Food intolerances and food allergies
Some dogs may experience diarrhea due to food intolerance or food allergies, even with gradual introductions of new food. These are usually triggered by a protein source that causes an inflammatory reaction in your dog’s digestive tract. These digestive issues can be chronic until the ingredient causing the problem is removed from your dog’s diet. Dogs who experience food allergies may also develop skin breakouts, as well as increased itch.
Consumption of inappropriate food or material
If your dog has recently broken into the garbage or gotten ahold of table scraps, this could be the cause of their diarrhea. Likewise, if they have eaten part of a stuffed toy or other foreign objects, this may be causing digestive issues. It may take a while for the foreign material to pass through their system. However, in some cases, medical intervention may be necessary.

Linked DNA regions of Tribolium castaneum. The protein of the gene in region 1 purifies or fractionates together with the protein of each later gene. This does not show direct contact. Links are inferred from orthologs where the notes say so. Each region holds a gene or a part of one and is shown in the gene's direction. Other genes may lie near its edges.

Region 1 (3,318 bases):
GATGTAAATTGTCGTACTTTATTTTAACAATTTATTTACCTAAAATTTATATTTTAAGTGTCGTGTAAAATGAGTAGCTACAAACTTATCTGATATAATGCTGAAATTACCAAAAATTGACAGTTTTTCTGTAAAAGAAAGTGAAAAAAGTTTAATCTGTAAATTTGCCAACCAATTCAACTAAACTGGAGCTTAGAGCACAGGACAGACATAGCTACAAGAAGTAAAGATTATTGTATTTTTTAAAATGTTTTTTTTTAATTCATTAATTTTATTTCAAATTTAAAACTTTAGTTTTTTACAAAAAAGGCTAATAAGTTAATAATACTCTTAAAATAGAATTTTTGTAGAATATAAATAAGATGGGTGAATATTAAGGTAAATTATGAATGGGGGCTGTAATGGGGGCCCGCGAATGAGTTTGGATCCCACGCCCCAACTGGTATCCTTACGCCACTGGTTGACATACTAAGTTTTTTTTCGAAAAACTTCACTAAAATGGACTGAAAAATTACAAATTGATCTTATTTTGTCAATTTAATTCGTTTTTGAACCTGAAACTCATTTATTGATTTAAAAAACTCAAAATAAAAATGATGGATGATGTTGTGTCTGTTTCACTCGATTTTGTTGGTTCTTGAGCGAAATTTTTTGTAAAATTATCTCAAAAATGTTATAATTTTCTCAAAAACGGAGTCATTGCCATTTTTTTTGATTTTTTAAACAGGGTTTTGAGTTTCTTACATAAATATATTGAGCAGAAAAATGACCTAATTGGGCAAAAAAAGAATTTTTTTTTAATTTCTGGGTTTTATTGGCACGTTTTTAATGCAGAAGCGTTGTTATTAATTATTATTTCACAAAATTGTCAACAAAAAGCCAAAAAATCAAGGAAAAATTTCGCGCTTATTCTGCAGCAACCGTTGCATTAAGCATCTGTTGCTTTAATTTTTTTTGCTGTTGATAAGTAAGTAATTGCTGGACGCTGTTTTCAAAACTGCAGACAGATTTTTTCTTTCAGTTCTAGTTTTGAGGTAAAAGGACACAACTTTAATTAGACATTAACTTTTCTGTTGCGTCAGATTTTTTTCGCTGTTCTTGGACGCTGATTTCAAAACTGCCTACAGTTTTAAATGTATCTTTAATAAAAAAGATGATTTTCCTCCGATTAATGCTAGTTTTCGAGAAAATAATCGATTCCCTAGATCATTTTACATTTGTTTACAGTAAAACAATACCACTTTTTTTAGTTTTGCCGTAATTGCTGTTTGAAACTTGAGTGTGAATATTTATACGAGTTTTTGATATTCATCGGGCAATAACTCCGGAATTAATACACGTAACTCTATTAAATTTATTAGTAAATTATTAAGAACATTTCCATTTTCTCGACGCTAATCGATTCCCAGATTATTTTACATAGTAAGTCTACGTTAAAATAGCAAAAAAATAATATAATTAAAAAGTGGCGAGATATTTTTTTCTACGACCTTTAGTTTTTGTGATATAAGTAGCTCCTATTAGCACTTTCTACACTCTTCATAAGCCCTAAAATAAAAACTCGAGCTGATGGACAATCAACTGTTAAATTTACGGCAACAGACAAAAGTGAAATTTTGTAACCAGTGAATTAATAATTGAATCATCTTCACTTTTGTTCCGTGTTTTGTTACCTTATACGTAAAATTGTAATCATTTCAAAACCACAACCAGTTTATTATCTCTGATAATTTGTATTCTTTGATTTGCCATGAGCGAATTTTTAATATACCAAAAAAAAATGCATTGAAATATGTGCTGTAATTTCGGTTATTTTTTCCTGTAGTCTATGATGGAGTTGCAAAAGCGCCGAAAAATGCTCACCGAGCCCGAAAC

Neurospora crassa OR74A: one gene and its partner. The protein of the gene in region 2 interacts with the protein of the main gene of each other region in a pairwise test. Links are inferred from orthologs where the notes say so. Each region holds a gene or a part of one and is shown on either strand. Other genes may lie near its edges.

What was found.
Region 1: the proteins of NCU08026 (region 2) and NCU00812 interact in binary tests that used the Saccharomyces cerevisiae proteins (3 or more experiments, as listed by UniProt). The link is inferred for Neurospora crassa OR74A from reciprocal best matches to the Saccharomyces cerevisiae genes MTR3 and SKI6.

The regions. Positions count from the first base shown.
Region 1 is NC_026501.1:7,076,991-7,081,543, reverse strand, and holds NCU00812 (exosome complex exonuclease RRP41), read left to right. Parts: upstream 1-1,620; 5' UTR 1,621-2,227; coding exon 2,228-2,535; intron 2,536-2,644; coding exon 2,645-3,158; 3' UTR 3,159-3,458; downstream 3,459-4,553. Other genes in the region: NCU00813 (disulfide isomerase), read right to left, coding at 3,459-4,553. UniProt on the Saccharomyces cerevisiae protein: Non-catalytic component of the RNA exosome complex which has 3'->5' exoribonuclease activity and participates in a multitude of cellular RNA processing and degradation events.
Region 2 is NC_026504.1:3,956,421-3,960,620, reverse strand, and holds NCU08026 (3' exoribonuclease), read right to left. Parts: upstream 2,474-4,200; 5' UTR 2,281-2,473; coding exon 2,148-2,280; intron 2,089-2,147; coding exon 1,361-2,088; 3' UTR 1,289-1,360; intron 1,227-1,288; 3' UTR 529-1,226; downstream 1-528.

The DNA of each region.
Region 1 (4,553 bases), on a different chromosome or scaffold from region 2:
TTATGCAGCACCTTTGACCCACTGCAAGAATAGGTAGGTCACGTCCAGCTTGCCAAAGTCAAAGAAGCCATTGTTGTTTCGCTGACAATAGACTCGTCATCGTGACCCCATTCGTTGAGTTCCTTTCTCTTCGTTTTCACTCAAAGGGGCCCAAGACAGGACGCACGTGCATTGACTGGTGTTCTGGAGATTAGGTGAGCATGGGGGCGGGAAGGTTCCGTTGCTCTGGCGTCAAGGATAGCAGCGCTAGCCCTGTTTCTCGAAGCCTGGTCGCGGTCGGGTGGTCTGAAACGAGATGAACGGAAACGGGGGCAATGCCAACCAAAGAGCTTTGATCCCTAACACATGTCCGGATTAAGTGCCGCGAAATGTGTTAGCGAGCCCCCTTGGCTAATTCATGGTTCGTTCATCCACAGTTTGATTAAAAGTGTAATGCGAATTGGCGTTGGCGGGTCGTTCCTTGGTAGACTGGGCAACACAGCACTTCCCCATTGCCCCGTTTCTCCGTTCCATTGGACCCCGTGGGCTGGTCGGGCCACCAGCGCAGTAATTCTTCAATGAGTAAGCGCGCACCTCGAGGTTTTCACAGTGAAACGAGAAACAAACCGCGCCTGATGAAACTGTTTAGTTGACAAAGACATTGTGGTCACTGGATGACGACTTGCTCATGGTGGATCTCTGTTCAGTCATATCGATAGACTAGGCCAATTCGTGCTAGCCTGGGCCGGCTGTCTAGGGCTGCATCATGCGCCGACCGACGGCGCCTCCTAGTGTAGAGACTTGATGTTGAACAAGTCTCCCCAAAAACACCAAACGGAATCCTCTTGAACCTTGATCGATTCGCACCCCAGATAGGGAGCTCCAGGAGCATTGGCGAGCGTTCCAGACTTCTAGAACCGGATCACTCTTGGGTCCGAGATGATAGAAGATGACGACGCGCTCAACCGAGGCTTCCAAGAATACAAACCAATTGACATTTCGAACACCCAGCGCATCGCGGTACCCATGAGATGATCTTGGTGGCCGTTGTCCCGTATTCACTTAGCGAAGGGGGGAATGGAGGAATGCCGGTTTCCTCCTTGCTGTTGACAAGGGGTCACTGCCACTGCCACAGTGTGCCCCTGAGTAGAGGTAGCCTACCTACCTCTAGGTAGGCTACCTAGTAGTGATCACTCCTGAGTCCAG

Just as stress can cause your stomach to get upset, stress can do the same thing to dogs. Any changes to routine or environment can lead to stress-related diarrhea. In some cases, dogs can feed off your stress and experience digestive issues.
When to call the vet
Diarrhea can be a serious issue, and it is essential to seek veterinary care for ongoing symptoms. If your dog has had persistent diarrhea for 48 hours, schedule an appointment with your veterinarian.
However, if your dog is experiencing other symptoms, a more urgent visit may be necessary. Additional symptoms of concern include vomiting, extreme lethargy, or any signs of blood in the diarrhea. Dogs with known health conditions should be monitored closely. If your dog has a known health condition and experiences more than one episode of diarrhea, do not wait to contact your veterinarian.